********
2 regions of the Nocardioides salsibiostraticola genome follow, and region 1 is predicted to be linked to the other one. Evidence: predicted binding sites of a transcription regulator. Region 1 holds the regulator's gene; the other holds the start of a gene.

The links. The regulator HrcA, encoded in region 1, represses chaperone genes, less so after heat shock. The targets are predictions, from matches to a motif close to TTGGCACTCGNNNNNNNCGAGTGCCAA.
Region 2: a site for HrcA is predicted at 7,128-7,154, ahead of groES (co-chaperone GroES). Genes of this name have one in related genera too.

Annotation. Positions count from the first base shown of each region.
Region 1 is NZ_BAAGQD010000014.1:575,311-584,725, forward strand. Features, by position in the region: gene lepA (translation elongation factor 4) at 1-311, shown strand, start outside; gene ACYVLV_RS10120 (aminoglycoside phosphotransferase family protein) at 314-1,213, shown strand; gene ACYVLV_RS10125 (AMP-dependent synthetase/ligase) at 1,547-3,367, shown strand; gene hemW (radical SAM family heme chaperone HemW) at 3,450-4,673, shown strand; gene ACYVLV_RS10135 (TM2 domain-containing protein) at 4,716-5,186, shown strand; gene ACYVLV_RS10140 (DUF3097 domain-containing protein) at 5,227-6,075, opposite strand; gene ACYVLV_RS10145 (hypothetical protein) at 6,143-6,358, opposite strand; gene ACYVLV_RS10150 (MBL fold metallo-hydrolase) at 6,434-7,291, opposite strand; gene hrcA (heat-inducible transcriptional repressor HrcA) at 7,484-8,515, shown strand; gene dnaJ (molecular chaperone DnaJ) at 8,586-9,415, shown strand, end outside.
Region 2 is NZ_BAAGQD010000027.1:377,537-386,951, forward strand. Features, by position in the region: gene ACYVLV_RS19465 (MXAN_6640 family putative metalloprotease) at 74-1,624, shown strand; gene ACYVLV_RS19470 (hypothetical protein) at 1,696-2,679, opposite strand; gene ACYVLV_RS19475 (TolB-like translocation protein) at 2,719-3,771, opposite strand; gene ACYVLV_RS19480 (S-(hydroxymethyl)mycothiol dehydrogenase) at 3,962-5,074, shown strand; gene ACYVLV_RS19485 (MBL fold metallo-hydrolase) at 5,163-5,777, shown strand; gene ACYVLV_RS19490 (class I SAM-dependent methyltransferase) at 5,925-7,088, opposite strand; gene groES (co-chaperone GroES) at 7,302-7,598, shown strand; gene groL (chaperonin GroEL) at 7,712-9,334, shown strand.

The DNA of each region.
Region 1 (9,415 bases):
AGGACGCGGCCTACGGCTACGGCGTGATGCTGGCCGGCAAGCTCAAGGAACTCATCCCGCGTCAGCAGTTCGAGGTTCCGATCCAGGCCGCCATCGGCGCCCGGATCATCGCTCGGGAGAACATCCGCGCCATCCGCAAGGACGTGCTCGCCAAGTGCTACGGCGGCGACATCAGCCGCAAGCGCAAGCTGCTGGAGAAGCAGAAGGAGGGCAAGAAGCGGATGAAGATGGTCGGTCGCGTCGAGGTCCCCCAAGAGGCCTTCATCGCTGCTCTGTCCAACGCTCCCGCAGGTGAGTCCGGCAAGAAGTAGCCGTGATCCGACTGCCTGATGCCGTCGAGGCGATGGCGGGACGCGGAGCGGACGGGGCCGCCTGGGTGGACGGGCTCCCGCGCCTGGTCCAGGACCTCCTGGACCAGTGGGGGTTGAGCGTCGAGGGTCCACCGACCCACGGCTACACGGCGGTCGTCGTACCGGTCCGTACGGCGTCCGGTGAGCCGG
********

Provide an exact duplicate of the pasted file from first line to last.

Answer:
2 regions of the Nocardioides salsibiostraticola genome follow, and region 1 is predicted to be linked to the other one. Evidence: predicted binding sites of a transcription regulator. Region 1 holds the regulator's gene; the other holds the start of a gene.

The links. The regulator HrcA, encoded in region 1, represses chaperone genes, less so after heat shock. The targets are predictions, from matches to a motif close to TTGGCACTCGNNNNNNNCGAGTGCCAA.
Region 2: a site for HrcA is predicted at 7,128-7,154, ahead of groES (co-chaperone GroES). Genes of this name have one in related genera too.

Annotation. Positions count from the first base shown of each region.
Region 1 is NZ_BAAGQD010000014.1:575,311-584,725, forward strand. Features, by position in the region: gene lepA (translation elongation factor 4) at 1-311, shown strand, start outside; gene ACYVLV_RS10120 (aminoglycoside phosphotransferase family protein) at 314-1,213, shown strand; gene ACYVLV_RS10125 (AMP-dependent synthetase/ligase) at 1,547-3,367, shown strand; gene hemW (radical SAM family heme chaperone HemW) at 3,450-4,673, shown strand; gene ACYVLV_RS10135 (TM2 domain-containing protein) at 4,716-5,186, shown strand; gene ACYVLV_RS10140 (DUF3097 domain-containing protein) at 5,227-6,075, opposite strand; gene ACYVLV_RS10145 (hypothetical protein) at 6,143-6,358, opposite strand; gene ACYVLV_RS10150 (MBL fold metallo-hydrolase) at 6,434-7,291, opposite strand; gene hrcA (heat-inducible transcriptional repressor HrcA) at 7,484-8,515, shown strand; gene dnaJ (molecular chaperone DnaJ) at 8,586-9,415, shown strand, end outside.
Region 2 is NZ_BAAGQD010000027.1:377,537-386,951, forward strand. Features, by position in the region: gene ACYVLV_RS19465 (MXAN_6640 family putative metalloprotease) at 74-1,624, shown strand; gene ACYVLV_RS19470 (hypothetical protein) at 1,696-2,679, opposite strand; gene ACYVLV_RS19475 (TolB-like translocation protein) at 2,719-3,771, opposite strand; gene ACYVLV_RS19480 (S-(hydroxymethyl)mycothiol dehydrogenase) at 3,962-5,074, shown strand; gene ACYVLV_RS19485 (MBL fold metallo-hydrolase) at 5,163-5,777, shown strand; gene ACYVLV_RS19490 (class I SAM-dependent methyltransferase) at 5,925-7,088, opposite strand; gene groES (co-chaperone GroES) at 7,302-7,598, shown strand; gene groL (chaperonin GroEL) at 7,712-9,334, shown strand.

The DNA of each region.
Region 1 (9,415 bases):
AGGACGCGGCCTACGGCTACGGCGTGATGCTGGCCGGCAAGCTCAAGGAACTCATCCCGCGTCAGCAGTTCGAGGTTCCGATCCAGGCCGCCATCGGCGCCCGGATCATCGCTCGGGAGAACATCCGCGCCATCCGCAAGGACGTGCTCGCCAAGTGCTACGGCGGCGACATCAGCCGCAAGCGCAAGCTGCTGGAGAAGCAGAAGGAGGGCAAGAAGCGGATGAAGATGGTCGGTCGCGTCGAGGTCCCCCAAGAGGCCTTCATCGCTGCTCTGTCCAACGCTCCCGCAGGTGAGTCCGGCAAGAAGTAGCCGTGATCCGACTGCCTGATGCCGTCGAGGCGATGGCGGGACGCGGAGCGGACGGGGCCGCCTGGGTGGACGGGCTCCCGCGCCTGGTCCAGGACCTCCTGGACCAGTGGGGGTTGAGCGTCGAGGGTCCACCGACCCACGGCTACACGGCGGTCGTCGTACCGGTCCGTACGGCGTCCGGTGAGCCGG